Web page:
Friday, July 29, 2016

Framing at the New House Next to the Pond

Here is an update on The New House Next to the Pond.

The last post (click HERE to read) showed the site work and the footings - photos of dirt and concrete without too much to help you envision the beautiful house that will be there... But now we have insulated foundation walls and the first floor system and first floor walls framed.
View from Southwest / Driveway approach
In the photo above you can see the walk-out basement room on the left that looks toward the pond. Dirt and a retaining wall will bring the grade higher than it looks now, so that the front porch will only be 3 steps up. You can see the cardboard sonotubes sticking up at the front/south and on the west. These will be filled with concrete to provide a footing for the front porch and screen/sun porch roofs.
On the right side you can see the cantilever bump-out that is part of the eating area, and then the master bedroom wing in the background. In general, you can start to see where windows or doors will be located.

Peeking into the basement through the walk-out door
 Some plumbing has been roughed in under the basement slab so that a future bathroom can be built on the lowest level. (white pipes sticking up on the right). The opening in the floor shows where the stair will connecting the levels.

North Side Elevation
 This is the back of the house. On the left is the master bedroom wing, which also is where the garage will connect into the mud room. On the right is the high spaces for the office and living room with the stair in between.

South Elevation (front)
Footing forms await concrete delivery for garage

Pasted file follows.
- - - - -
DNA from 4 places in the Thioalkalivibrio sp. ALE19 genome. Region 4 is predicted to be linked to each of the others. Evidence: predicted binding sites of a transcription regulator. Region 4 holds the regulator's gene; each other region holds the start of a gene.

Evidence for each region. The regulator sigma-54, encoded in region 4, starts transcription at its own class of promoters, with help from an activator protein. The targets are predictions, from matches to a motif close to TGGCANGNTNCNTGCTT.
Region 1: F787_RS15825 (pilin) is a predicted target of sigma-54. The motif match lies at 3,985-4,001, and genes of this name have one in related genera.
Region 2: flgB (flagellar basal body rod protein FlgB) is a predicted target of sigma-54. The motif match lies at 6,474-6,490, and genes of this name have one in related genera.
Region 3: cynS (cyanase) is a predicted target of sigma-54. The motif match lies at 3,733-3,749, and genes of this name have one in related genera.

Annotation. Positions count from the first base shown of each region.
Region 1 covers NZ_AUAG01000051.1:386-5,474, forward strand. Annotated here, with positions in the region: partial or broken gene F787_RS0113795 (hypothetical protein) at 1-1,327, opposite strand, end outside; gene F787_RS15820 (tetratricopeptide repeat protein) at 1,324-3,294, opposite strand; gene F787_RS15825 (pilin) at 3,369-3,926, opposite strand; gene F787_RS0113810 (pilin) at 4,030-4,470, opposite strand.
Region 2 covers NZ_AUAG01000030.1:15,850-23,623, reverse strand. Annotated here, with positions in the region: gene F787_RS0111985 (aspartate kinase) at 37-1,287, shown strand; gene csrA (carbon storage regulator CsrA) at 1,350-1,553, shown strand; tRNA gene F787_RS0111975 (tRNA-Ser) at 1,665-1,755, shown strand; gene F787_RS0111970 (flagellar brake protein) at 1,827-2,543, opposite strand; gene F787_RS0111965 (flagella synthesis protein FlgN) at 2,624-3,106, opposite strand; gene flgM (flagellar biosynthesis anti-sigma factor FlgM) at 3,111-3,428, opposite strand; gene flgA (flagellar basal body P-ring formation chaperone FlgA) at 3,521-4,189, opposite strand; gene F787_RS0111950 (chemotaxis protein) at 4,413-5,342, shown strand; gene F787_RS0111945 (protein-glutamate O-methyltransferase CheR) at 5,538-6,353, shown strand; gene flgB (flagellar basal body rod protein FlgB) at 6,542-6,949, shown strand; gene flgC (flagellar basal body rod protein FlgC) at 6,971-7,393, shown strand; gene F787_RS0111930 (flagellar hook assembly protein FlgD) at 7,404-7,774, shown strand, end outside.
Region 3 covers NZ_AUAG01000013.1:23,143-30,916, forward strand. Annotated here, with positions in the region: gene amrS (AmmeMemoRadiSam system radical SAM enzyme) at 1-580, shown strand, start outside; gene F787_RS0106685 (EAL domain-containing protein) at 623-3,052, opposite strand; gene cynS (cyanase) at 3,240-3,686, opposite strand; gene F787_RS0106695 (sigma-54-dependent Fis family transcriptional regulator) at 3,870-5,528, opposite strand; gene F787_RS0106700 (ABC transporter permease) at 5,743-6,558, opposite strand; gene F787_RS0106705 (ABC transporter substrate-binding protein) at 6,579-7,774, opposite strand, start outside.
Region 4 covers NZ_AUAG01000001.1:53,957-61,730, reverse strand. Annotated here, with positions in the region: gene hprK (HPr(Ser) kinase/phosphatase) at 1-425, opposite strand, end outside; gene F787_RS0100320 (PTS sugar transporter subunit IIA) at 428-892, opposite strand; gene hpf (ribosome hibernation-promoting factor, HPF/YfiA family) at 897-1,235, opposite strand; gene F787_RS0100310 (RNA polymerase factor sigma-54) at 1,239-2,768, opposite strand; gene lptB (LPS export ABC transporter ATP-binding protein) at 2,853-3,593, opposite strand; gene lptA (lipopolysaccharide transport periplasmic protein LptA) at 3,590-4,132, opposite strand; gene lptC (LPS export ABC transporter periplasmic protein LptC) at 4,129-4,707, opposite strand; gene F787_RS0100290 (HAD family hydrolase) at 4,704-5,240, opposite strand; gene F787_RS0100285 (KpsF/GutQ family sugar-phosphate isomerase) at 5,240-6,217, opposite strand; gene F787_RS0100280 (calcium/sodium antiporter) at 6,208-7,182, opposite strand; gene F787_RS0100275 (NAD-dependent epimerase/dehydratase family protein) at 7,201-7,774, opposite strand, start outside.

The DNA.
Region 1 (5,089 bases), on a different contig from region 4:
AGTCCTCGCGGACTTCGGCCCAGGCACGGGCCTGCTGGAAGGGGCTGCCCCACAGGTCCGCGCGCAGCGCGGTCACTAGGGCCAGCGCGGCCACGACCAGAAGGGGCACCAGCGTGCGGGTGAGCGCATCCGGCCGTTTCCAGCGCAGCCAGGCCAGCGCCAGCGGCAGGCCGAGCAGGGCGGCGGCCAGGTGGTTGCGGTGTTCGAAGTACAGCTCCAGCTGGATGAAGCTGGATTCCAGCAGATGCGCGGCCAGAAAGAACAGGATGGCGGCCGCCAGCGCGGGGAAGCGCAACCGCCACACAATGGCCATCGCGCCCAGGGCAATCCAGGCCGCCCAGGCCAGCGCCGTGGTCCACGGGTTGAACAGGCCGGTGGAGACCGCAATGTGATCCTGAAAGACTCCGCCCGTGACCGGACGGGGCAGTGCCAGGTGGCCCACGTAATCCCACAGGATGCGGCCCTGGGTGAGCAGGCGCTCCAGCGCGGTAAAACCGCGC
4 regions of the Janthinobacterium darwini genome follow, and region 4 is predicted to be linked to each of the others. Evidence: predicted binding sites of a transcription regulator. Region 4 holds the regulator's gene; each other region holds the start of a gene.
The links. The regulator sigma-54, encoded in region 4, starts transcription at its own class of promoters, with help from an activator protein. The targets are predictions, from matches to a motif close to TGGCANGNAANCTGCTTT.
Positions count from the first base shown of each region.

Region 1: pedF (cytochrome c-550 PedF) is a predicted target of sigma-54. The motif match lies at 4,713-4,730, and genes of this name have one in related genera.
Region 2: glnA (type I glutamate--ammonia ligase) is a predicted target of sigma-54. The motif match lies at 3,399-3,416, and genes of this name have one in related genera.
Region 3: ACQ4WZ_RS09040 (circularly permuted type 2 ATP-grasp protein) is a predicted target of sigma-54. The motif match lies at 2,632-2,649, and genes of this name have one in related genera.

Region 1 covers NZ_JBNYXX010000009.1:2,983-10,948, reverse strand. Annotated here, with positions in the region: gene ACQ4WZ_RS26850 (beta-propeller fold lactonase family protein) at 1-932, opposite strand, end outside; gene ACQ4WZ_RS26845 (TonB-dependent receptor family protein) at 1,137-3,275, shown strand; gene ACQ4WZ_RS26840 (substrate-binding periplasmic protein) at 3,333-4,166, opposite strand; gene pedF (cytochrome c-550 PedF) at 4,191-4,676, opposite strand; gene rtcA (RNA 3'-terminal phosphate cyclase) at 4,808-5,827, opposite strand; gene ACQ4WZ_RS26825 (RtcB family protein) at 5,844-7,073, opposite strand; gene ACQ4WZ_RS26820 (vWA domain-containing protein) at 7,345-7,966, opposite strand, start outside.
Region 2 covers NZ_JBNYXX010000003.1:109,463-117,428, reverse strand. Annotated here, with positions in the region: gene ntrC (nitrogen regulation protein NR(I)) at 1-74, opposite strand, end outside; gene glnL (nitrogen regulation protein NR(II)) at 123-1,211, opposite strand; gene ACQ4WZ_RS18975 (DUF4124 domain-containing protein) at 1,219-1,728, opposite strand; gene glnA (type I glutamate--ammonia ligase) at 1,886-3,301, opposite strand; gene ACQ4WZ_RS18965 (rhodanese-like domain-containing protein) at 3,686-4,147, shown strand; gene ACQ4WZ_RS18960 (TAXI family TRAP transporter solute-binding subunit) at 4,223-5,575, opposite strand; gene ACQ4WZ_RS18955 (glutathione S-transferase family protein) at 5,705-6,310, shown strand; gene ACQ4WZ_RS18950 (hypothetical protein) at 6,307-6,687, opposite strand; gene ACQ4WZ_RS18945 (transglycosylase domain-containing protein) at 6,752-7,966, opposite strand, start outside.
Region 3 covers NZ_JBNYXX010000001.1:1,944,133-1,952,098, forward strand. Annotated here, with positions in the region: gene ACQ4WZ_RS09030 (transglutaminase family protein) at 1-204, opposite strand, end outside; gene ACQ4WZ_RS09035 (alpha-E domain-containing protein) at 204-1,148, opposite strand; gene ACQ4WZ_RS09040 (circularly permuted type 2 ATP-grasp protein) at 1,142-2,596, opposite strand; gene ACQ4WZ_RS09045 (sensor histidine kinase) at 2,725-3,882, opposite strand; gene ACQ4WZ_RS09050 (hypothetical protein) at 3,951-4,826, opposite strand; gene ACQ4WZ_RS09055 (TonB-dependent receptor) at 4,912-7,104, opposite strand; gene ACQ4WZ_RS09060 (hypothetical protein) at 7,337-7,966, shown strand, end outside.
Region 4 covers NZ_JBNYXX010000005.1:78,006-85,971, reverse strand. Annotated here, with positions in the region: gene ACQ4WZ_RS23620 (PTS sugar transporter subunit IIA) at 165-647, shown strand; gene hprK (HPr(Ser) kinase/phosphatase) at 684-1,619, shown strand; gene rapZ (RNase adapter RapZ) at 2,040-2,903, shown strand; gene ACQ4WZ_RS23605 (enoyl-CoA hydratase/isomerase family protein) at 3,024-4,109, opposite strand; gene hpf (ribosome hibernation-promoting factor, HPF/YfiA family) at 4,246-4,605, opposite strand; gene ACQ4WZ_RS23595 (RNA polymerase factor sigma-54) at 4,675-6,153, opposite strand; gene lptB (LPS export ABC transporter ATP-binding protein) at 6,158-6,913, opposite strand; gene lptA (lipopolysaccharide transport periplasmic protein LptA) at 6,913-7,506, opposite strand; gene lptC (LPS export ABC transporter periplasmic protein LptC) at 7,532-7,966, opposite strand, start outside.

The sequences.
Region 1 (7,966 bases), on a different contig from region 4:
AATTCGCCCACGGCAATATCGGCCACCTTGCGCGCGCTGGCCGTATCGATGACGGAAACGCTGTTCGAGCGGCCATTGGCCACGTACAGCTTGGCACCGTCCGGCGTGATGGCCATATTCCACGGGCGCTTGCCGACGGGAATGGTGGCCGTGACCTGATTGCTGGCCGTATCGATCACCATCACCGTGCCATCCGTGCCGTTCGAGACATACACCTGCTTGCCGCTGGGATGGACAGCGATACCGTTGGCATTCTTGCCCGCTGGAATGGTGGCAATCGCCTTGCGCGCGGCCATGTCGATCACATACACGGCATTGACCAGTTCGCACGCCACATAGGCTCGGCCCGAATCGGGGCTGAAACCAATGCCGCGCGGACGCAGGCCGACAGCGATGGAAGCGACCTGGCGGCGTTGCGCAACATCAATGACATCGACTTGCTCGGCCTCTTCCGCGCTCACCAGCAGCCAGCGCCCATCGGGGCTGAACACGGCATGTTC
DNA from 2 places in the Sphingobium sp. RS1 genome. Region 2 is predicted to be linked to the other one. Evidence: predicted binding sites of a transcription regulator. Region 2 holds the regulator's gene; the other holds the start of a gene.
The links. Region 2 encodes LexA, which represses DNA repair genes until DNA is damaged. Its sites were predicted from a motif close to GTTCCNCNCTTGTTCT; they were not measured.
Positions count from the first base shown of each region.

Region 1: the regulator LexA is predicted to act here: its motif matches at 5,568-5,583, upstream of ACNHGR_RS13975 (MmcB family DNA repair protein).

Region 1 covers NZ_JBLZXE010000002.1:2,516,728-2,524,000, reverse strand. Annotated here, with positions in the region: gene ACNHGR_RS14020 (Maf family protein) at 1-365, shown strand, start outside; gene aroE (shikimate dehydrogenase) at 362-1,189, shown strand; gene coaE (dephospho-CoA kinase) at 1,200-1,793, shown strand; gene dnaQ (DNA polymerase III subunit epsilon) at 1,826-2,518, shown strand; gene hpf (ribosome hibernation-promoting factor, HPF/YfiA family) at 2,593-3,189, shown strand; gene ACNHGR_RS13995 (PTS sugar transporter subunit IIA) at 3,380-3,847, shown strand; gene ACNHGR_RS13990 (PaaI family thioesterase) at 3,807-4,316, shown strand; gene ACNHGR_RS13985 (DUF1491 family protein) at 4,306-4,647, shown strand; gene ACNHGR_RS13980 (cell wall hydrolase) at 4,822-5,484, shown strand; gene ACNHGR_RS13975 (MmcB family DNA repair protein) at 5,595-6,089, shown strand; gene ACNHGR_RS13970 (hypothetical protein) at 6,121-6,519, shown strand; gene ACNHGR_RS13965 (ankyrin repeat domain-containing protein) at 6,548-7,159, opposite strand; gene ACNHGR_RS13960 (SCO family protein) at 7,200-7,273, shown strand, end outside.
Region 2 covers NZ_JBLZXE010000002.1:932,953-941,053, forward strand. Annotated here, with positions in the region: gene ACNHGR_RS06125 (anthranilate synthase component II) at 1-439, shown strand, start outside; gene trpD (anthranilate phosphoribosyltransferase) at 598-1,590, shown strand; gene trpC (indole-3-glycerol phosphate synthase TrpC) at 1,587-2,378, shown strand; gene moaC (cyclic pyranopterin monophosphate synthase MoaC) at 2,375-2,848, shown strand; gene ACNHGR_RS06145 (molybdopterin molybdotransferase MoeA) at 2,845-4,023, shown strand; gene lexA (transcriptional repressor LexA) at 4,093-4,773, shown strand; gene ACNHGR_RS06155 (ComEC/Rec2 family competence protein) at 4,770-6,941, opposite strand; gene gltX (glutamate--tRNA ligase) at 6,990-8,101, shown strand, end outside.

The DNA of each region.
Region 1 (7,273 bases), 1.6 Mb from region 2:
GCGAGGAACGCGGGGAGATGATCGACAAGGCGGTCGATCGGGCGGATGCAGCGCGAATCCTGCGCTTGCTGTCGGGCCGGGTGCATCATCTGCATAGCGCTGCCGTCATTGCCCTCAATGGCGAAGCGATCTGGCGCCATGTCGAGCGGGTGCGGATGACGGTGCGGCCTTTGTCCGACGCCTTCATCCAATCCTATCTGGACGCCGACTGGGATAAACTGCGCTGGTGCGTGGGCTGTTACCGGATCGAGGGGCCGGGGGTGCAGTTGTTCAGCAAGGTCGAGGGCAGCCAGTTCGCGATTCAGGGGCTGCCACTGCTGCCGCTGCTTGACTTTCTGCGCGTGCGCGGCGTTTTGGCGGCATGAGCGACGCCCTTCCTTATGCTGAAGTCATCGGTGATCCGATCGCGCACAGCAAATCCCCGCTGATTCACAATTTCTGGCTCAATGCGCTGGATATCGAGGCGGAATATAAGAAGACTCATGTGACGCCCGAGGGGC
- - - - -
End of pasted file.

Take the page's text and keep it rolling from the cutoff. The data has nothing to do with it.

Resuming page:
The 24' x 36' garage is tucked behind the house. They will start building that next and then build a connection between the roofs for a dry walk from house to car.

Coming up: Second Floor framing and Roof!

Tuesday, July 5, 2016

Program Analysis for the NHND to the Pond

After (but really during - that's the thing- architects are thinking about everything all at once) analyzing the building site, (see post about Site Analysis HERE.) I analyze the building program. The "program" is the architect term for all the spaces that are needed/wanted and in the analysis we think about how they relate to each other, the size or proportion of each space, and where on the site (solar orientation,view, privacy) is the most desirable. (for example, the kitchen wants to be near the eating area and also convenient for carrying in groceries, and perhaps wants to be open to the living space, and sunny in the morning and throughout the day.) The program for just about anybody's house can be similar, of course, but a custom-designed house can be more responsive to the wants and needs of the folks who will live there and to the specific site the building is on.